Cost Of Globalization Analysis

Introduction
Globalization is a very broad term that, when applied to different situations, can cause some confusion. Since there are many different types of globalization, ranging from economic to environmental to scientific, a laconic definition is often hard to come by. For example, Merriam-Webster’s definition of globalization, simplified, is an intent to have one global economy whose key focus points are free global trade, constant input of financial wealth into a company without restrictions by a government, and the ability to have access to inexpensive sources of labor (“Merriam-Webster”). However, the WHO, or the World Health Organization, an affiliate of the United Nations concerned with international health issues, says that globalization
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Clem Tisdell, a professor of economics at the University of Queensland, argues that since developing nations are more dependent on exported goods, they are more exposed to declines in external markets (Tisdell). This means that if the national income of a developing country takes a hit, that hit trickles down onto the salaries of its citizens. If these said hits happen often enough and with enough force, the citizens of that country are at an immense financial risk due. This wild fluctuation of the citizens’ incomes affects what food they buy, what necessities they can afford, and whether or not they are able to support themselves and their families. Tisdell goes on to say that, the instability of many of the developing countries’ work forces adds to the increasing financial risk (Tisdell). The most common type of labor that developing countries offer is basic labor, or work that doesn’t require a high level of education. The benefit of basic labor to big businesses is that it can be moved from country to country, with workers in each one willing and waiting to do the task at hand. However, this instability of work in those developing countries harms the citizens. Job opportunities are diminished because …show more content…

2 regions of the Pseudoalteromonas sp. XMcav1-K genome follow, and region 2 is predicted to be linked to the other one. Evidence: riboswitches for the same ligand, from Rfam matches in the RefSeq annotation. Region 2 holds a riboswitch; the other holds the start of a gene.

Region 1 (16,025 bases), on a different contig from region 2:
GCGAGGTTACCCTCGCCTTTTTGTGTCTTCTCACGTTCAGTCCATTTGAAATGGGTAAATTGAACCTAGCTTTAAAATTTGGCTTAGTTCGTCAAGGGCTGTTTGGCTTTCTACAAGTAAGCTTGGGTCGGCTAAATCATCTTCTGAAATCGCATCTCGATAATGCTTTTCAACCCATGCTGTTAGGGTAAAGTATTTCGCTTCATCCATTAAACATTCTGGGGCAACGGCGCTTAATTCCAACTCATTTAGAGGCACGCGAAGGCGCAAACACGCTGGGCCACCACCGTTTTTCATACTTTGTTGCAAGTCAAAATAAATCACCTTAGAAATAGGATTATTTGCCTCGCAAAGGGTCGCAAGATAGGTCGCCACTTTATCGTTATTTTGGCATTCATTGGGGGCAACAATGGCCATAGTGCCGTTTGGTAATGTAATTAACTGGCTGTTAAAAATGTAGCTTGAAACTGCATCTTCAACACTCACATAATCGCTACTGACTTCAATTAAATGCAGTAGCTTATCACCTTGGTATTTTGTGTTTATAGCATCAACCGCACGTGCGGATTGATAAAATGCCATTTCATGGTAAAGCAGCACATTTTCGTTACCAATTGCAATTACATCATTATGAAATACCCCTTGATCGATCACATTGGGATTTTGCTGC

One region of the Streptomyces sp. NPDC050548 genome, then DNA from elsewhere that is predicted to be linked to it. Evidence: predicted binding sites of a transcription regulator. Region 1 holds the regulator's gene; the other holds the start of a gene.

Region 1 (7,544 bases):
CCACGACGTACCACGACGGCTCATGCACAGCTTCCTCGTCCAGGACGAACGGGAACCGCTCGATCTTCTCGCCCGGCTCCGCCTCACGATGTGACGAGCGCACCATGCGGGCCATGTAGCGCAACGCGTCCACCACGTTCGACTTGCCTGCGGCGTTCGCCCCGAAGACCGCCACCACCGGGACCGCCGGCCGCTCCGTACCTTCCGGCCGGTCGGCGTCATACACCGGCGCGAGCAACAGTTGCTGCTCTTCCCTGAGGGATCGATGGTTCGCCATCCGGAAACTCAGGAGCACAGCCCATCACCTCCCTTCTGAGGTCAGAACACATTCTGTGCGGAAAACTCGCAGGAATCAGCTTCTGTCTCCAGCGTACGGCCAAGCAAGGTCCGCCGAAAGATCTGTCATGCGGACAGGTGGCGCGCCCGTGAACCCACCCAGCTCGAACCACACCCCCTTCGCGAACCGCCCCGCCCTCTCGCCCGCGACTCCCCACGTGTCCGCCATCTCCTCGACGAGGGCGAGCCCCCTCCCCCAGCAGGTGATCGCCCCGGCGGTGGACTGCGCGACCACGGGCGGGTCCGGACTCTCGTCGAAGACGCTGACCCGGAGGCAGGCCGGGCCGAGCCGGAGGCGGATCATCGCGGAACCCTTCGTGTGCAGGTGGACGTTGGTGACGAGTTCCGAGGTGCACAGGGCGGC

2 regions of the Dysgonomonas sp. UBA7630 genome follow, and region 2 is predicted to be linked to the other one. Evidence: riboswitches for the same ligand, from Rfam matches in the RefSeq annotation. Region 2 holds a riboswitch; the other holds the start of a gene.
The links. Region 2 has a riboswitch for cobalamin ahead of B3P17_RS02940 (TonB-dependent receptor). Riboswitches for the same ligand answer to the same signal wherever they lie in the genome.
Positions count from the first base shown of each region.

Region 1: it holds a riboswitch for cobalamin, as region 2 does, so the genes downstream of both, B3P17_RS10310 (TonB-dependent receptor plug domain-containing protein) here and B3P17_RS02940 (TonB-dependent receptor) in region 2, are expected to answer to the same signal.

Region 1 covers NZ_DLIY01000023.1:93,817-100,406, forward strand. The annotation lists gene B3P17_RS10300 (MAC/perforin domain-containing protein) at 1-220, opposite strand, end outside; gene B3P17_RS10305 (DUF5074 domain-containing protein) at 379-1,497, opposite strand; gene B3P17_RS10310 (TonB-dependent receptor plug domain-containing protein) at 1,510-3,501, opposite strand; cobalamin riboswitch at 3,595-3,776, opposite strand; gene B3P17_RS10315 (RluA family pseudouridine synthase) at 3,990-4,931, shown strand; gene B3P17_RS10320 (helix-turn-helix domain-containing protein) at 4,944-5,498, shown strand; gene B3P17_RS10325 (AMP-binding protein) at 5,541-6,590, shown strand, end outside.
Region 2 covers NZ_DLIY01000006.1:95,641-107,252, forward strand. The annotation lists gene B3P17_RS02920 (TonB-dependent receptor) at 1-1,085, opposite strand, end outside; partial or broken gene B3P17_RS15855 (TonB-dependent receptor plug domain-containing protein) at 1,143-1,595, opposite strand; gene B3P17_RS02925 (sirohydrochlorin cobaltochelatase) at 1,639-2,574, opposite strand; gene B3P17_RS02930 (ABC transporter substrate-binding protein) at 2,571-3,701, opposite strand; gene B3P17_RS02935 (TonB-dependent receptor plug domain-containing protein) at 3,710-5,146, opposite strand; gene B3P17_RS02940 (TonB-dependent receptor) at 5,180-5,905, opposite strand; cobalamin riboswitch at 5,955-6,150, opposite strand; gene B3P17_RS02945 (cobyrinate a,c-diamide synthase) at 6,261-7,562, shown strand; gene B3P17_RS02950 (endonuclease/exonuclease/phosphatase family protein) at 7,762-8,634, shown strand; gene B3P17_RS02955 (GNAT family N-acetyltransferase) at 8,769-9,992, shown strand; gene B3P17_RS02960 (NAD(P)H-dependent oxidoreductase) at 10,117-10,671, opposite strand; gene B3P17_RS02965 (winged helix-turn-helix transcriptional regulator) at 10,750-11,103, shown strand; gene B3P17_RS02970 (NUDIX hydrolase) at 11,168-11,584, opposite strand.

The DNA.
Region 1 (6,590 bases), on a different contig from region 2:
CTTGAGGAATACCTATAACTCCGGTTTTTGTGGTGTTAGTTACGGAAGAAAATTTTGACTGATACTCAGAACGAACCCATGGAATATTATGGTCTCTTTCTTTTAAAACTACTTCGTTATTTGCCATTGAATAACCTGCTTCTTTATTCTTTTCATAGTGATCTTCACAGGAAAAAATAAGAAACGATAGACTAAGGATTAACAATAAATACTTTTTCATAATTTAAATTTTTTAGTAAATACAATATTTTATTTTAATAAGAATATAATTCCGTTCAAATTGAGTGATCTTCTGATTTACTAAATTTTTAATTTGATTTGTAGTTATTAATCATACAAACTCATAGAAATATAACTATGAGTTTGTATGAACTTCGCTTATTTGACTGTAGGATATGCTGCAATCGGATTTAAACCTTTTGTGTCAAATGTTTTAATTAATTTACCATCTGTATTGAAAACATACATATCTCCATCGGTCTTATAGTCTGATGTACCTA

According to Zoran Stefanović, an economic scholar at Nis University, complete homogeneity of the world economy would “endanger the survival of the [global] system” (Stefanović). Each country has different needs, for example, the needs of The United States far outweigh the needs of developing countries such as Kenya due to the population and income differences. If they are all based on the same economy, it would be very difficult to meet both of those countries’ needs while maintaining the balance of the economy. Not only is complete homogeneity a negative effect of economic globalization, but developing countries don’t fully participate in the process of globalization due to not having the resources and stability needed to contribute to free global trade and other such dealings. Because developing countries do not fully contribute to globalization, they do not fully receive any of its proclaimed benefits. In addition to not having the resources or stability required to completely participate in globalization, political instability, corruption, and even war also prevents a developing country from receiving the benefits of economic globalization. Clem Tisdell gives the example that a local politician could take a bribe to “reduce the royalties nations have obtained from

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